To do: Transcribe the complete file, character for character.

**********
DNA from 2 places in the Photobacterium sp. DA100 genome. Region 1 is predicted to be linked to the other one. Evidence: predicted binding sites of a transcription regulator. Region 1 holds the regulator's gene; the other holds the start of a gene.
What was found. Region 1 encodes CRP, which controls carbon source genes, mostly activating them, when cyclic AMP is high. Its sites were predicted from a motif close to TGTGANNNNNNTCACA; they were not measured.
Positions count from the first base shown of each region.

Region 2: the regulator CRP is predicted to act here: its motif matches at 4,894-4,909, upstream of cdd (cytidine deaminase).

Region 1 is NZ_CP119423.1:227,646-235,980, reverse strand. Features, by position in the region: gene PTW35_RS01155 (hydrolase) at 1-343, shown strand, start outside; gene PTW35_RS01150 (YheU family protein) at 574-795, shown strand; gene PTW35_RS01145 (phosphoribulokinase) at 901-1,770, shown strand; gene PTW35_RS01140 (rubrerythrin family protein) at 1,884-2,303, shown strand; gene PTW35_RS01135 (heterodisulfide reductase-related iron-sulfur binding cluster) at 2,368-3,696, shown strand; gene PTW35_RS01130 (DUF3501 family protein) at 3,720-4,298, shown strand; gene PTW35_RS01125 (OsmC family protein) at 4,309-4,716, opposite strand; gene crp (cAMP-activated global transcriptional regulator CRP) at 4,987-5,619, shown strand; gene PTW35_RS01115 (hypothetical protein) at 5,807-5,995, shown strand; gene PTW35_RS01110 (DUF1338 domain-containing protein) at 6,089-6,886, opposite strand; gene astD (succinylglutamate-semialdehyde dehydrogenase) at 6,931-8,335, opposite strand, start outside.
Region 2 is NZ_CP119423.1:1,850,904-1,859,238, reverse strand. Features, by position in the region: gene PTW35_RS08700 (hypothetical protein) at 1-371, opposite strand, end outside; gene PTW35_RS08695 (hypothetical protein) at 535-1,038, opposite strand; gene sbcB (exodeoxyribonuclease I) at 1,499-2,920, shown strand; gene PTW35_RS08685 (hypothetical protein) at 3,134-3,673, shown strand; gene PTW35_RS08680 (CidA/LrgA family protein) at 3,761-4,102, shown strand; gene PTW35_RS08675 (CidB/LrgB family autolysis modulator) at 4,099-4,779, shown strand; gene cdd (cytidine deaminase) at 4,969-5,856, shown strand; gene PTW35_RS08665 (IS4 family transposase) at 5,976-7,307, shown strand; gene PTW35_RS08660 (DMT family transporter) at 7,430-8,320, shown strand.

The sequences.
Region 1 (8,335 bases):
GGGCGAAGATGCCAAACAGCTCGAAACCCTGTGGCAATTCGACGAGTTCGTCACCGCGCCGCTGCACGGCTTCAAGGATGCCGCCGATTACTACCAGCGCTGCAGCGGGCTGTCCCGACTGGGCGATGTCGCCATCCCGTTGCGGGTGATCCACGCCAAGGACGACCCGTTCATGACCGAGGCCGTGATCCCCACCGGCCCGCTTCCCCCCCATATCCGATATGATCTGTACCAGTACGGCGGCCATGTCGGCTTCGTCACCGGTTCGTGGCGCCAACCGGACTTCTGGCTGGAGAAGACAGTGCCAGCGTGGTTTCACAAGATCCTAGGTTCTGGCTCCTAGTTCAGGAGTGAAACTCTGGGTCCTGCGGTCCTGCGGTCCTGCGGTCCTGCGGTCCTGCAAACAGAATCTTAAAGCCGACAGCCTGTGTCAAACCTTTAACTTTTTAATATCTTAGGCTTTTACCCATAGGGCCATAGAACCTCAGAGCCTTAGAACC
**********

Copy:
DNA from 2 places in the Photobacterium sp. DA100 genome. Region 1 is predicted to be linked to the other one. Evidence: predicted binding sites of a transcription regulator. Region 1 holds the regulator's gene; the other holds the start of a gene.
What was found. Region 1 encodes CRP, which controls carbon source genes, mostly activating them, when cyclic AMP is high. Its sites were predicted from a motif close to TGTGANNNNNNTCACA; they were not measured.
Positions count from the first base shown of each region.

Region 2: the regulator CRP is predicted to act here: its motif matches at 4,894-4,909, upstream of cdd (cytidine deaminase).

Region 1 is NZ_CP119423.1:227,646-235,980, reverse strand. Features, by position in the region: gene PTW35_RS01155 (hydrolase) at 1-343, shown strand, start outside; gene PTW35_RS01150 (YheU family protein) at 574-795, shown strand; gene PTW35_RS01145 (phosphoribulokinase) at 901-1,770, shown strand; gene PTW35_RS01140 (rubrerythrin family protein) at 1,884-2,303, shown strand; gene PTW35_RS01135 (heterodisulfide reductase-related iron-sulfur binding cluster) at 2,368-3,696, shown strand; gene PTW35_RS01130 (DUF3501 family protein) at 3,720-4,298, shown strand; gene PTW35_RS01125 (OsmC family protein) at 4,309-4,716, opposite strand; gene crp (cAMP-activated global transcriptional regulator CRP) at 4,987-5,619, shown strand; gene PTW35_RS01115 (hypothetical protein) at 5,807-5,995, shown strand; gene PTW35_RS01110 (DUF1338 domain-containing protein) at 6,089-6,886, opposite strand; gene astD (succinylglutamate-semialdehyde dehydrogenase) at 6,931-8,335, opposite strand, start outside.
Region 2 is NZ_CP119423.1:1,850,904-1,859,238, reverse strand. Features, by position in the region: gene PTW35_RS08700 (hypothetical protein) at 1-371, opposite strand, end outside; gene PTW35_RS08695 (hypothetical protein) at 535-1,038, opposite strand; gene sbcB (exodeoxyribonuclease I) at 1,499-2,920, shown strand; gene PTW35_RS08685 (hypothetical protein) at 3,134-3,673, shown strand; gene PTW35_RS08680 (CidA/LrgA family protein) at 3,761-4,102, shown strand; gene PTW35_RS08675 (CidB/LrgB family autolysis modulator) at 4,099-4,779, shown strand; gene cdd (cytidine deaminase) at 4,969-5,856, shown strand; gene PTW35_RS08665 (IS4 family transposase) at 5,976-7,307, shown strand; gene PTW35_RS08660 (DMT family transporter) at 7,430-8,320, shown strand.

The sequences.
Region 1 (8,335 bases):
GGGCGAAGATGCCAAACAGCTCGAAACCCTGTGGCAATTCGACGAGTTCGTCACCGCGCCGCTGCACGGCTTCAAGGATGCCGCCGATTACTACCAGCGCTGCAGCGGGCTGTCCCGACTGGGCGATGTCGCCATCCCGTTGCGGGTGATCCACGCCAAGGACGACCCGTTCATGACCGAGGCCGTGATCCCCACCGGCCCGCTTCCCCCCCATATCCGATATGATCTGTACCAGTACGGCGGCCATGTCGGCTTCGTCACCGGTTCGTGGCGCCAACCGGACTTCTGGCTGGAGAAGACAGTGCCAGCGTGGTTTCACAAGATCCTAGGTTCTGGCTCCTAGTTCAGGAGTGAAACTCTGGGTCCTGCGGTCCTGCGGTCCTGCGGTCCTGCGGTCCTGCAAACAGAATCTTAAAGCCGACAGCCTGTGTCAAACCTTTAACTTTTTAATATCTTAGGCTTTTACCCATAGGGCCATAGAACCTCAGAGCCTTAGAACC